Clearly the performance record of growth of a fund is of great interest. But what counts as good investment fund performance? In fact a fund’s track record over one, two or three months is of little interest to the medium-term investor.
Here, Moneycube explores what really matters when looking for a strong-performing investment fund in Ireland.
The past is done
Yes, it’s important to find a fund which has a solid record of delivering in line with its investment aims over the long term. Ideally you’ll be able to look at how a fund has performed through a couple of bear markets as well as good times.
But investors put their money into a fund for future success, not past achievements. So what has created strong investment fund performance in the past? And will that be enough to drive future gains?
Getting under the bonnet
Answering these questions means digging into a fund’s underlying investments and future plans. Put very simply, does the fund own shares in companies with strong future growth prospects, or is it tied up in yesterday’s lumbering giants?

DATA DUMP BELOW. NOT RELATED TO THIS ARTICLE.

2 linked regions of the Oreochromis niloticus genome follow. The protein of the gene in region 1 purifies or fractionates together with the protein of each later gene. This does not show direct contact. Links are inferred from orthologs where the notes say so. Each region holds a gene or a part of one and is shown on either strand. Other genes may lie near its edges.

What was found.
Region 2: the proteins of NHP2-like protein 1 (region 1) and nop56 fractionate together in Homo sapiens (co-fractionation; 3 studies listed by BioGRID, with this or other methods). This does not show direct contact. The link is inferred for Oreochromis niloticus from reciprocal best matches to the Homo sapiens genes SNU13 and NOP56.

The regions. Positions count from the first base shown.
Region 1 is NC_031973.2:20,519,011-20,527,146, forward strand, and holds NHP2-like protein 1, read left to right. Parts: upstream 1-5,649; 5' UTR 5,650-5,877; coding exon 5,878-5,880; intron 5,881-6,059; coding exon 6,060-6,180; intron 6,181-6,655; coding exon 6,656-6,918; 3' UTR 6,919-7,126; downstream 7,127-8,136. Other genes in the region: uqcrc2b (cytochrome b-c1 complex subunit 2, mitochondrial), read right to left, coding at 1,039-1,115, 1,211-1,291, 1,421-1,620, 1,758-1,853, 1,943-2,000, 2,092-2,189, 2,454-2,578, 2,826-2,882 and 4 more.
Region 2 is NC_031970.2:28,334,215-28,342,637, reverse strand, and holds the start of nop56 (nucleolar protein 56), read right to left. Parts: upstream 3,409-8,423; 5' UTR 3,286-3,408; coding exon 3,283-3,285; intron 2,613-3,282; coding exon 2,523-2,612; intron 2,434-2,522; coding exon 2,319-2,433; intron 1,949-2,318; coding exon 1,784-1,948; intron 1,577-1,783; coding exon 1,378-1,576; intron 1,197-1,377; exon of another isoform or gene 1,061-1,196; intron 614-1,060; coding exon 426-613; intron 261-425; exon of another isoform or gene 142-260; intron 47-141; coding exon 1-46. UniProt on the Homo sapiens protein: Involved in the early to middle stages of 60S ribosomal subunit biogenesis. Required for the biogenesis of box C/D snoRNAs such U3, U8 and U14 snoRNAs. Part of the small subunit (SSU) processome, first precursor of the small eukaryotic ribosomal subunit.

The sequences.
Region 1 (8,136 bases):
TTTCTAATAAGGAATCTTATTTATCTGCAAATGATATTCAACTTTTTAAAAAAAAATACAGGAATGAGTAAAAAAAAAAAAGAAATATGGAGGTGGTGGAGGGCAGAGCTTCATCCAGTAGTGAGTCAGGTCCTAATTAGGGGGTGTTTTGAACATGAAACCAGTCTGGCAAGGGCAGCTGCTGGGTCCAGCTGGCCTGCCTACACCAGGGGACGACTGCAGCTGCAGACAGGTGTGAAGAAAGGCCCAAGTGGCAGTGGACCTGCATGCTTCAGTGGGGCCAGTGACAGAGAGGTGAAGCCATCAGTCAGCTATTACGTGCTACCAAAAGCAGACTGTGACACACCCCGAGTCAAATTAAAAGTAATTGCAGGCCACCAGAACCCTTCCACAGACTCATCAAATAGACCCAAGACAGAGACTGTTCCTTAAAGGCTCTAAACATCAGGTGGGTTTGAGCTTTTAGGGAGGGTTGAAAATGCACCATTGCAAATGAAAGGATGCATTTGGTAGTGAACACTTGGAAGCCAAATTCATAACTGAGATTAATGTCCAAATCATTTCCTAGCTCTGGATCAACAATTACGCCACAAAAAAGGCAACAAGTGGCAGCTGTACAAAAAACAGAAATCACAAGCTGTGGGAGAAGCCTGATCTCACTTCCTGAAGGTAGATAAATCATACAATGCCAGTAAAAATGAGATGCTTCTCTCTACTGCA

And if it’s invested in as-yet unproven businesses, has the fund manager placed the right bets?
At Moneycube, we work through these questions to recommend funds with strong prospects to you. (You can read more on our view of the changing fortunes of big tech here, for example.
Performance is relative
Looking at a fund’s performance figures on their own doesn’t tell you much. You’ll want to compare them to an appropriate benchmark, such as funds that target similar levels of volatility (investment ups and downs), or an index such as the Eurostoxx 50 top Eurozone businesses. The fund’s return over and above a certain benchmark – to ‘beat the market’ – is known as alpha.
Volatility is the suddenness with which an investment fund can jump up or down. The long-term investor can afford to tolerate higher levels of volatility, in the hope of higher investment gains.
When evaluating investment fund performance over a period, it’s important to take account of the risks investors faced to generate those returns.
Typically, funds will target an annualised volatility range – for example, between 5% and 10% – to help investors form a view on a fund’s likely ups and downs.
Measuring investment fund performance is about more than looking at headline growth percentages. That’s why Moneycube looks at a range of measures to recommend appropriate funds to our investment community.